Read more about the Interactive Tourism part of this brutal industry by clicking the tabs below.
Exploitative Interactive Activities with Captive Wild Animals
Cubs born in captivity in South Africa are often ripped away from their mothers within a few days of birth. The breeders do this to bring the mothers back into oestrus (to become fertile) much quicker, leading to intense breeding cycles where they can give birth to up to four times more litters than a lioness in the wild. Many of the cubs are introduced into petting enclosures at 3-4 weeks of age, to provide paying tourists with selfie opportunities, while international paying volunteers hand-rear and bottle-feed the so-called “orphaned and abandoned” cubs.
As the animals grow, they are often sold to facilities to be used for other interactive tourist activities, such as ‘walking with lions’. Many may also be abused in the advertising and film industry.
Most of these activities are offered under the guise of conservation with emotional stories that the cubs were abandoned, orphaned, or the mother didn’t have enough milk. Visitors and volunteers are also told that these lions are destined to be returned to the wild as part of various conservation programmes.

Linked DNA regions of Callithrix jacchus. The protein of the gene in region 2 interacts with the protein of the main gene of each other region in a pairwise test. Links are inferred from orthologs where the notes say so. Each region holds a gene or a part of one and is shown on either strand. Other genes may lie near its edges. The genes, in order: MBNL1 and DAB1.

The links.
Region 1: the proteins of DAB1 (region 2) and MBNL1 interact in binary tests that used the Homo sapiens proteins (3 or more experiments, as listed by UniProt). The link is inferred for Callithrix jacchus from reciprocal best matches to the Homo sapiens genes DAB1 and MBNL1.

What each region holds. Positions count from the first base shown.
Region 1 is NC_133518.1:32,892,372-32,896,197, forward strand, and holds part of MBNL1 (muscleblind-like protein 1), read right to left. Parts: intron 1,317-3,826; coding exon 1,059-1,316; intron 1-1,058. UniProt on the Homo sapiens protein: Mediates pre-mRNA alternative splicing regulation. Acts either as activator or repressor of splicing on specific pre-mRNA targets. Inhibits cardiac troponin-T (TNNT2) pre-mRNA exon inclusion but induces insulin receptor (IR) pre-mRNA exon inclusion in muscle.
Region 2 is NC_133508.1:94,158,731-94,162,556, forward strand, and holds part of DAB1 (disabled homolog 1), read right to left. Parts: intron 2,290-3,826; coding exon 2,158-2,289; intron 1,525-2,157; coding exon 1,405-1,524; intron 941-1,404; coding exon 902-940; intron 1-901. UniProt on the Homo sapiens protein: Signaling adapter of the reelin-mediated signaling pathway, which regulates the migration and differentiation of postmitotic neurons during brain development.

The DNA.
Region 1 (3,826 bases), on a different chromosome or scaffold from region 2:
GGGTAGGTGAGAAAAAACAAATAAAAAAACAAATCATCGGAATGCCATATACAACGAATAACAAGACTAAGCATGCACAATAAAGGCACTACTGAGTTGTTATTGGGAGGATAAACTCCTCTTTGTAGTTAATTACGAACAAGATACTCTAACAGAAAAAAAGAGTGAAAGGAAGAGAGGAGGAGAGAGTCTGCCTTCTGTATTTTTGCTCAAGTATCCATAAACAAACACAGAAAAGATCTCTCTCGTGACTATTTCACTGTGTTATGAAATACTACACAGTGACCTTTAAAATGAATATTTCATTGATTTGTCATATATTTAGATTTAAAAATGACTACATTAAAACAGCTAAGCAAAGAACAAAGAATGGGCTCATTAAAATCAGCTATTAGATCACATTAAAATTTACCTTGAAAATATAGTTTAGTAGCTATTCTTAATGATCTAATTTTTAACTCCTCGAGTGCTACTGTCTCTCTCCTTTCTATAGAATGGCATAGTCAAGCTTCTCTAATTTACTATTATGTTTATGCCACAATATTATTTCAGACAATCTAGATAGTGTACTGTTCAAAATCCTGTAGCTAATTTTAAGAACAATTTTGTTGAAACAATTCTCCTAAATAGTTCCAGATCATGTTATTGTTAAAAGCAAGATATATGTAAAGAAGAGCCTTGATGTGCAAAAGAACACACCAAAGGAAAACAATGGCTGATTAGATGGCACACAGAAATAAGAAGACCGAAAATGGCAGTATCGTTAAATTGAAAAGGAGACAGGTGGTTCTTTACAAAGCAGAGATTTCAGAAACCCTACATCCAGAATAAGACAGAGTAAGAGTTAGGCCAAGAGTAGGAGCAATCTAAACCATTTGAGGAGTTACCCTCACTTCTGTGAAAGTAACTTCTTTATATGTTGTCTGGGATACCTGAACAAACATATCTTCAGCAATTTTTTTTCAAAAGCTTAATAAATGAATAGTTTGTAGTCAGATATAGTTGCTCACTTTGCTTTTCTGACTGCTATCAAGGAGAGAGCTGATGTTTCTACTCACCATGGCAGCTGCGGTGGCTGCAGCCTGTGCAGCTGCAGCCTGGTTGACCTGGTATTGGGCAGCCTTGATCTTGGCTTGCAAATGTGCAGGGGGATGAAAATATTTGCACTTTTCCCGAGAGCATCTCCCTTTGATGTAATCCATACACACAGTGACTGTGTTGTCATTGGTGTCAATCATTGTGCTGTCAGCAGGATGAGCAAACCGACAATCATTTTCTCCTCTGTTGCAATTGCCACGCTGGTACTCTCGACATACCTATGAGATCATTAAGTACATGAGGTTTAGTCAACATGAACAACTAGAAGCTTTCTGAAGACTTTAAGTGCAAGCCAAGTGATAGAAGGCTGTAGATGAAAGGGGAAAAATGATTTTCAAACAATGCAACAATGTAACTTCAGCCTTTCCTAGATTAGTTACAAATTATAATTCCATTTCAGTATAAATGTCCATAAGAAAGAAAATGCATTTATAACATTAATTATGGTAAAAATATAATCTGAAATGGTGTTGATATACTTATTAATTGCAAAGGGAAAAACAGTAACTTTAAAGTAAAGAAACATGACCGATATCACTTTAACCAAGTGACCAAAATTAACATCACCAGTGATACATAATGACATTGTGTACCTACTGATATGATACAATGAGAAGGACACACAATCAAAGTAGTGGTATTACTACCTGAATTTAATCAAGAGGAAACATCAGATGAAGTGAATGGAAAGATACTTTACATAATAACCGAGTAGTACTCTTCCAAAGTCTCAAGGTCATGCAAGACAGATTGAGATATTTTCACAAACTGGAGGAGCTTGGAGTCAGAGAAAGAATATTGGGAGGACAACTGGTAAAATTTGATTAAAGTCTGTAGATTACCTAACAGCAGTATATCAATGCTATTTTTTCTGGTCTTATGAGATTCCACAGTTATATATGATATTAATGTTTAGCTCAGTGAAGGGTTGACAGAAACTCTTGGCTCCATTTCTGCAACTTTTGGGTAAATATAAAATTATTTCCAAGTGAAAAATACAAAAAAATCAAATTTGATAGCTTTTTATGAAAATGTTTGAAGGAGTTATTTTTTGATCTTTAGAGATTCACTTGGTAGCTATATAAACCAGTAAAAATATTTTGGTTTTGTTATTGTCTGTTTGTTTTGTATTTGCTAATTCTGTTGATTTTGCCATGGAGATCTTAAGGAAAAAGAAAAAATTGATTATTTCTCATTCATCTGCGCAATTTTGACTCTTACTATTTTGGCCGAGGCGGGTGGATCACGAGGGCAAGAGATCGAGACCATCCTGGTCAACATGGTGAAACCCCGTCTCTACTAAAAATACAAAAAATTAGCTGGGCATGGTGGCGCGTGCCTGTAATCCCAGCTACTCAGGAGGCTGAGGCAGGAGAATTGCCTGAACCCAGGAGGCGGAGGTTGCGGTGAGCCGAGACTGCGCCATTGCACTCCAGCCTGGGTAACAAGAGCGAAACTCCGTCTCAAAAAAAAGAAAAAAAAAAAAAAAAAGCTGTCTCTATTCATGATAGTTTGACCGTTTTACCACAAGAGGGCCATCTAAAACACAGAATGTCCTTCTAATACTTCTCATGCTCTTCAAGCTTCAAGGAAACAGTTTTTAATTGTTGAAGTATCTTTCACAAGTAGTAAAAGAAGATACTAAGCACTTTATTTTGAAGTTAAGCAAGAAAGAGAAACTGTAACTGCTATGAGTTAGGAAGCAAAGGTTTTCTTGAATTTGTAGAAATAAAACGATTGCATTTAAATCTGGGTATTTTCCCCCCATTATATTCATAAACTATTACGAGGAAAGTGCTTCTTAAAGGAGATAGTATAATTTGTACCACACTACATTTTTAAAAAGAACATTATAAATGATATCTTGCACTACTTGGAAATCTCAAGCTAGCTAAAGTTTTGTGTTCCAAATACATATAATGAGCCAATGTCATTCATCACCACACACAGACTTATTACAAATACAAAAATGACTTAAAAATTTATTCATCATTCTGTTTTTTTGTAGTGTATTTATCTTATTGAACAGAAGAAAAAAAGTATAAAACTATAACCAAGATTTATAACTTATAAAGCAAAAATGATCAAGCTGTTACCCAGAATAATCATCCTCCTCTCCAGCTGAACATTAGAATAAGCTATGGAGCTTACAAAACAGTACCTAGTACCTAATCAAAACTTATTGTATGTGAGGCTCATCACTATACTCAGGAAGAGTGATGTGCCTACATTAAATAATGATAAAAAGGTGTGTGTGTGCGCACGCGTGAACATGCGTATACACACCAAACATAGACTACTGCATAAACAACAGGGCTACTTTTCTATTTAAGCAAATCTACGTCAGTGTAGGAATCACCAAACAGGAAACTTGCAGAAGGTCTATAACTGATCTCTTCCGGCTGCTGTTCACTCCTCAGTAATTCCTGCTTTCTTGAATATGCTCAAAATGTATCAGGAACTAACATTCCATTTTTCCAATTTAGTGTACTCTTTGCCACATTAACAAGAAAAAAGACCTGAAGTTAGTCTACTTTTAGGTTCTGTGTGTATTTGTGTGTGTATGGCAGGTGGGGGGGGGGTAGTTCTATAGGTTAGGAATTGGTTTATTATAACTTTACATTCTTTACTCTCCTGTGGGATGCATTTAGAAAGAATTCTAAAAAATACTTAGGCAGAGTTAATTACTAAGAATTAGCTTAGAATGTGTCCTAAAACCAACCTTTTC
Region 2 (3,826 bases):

Thousands of unsuspecting tourists and volunteers visiting South Africa are unaware that their money contributes to the fraudulent and exploitative use of these animals.
If you want to visit a place that keeps wild animals in captivity, there are some Red Flags that you need to look for before deciding if you want to visit that place or not:
A true sanctuary does not breed, trade (buy or sell) or allow any humans to touch, hold or feed their animals and they offer animals a home for their entire lives.
If any of these Red Flags are raised for you, we recommend not visiting that facility because it is not a true sanctuary. We recommend rather visiting lions in the wild in a game reserve.
This lucrative chain of exploitative tourism activities also poses significant risks to the safety of workers and visitors, through their physical interactions with habituated lions and other big cats.
These kinds of interactions have resulted in at least 52 reported incidents affecting no less than 58 victims since 1996, including 18 deaths. Blood Lions believes that many more unreported incidents have occurred over time.
Captive wildlife populations are at risk of a host of diseases, especially when these animals are kept in small and overcrowded enclosures. This increases the risk of zoonosis, where an infection or disease is transmissible from animals to humans, like the SARS-CoV-2 virus that created the COVID-19 pandemic.
In 2021, Blood Lions released a peer-reviewed study with World Animal Protection highlighting key issues regarding zoonotic diseases and their links to the captive lion breeding industry in South Africa.
Did you know that there are 63 pathogens known to affect lions, of which 23 can potentially be harmful to humans?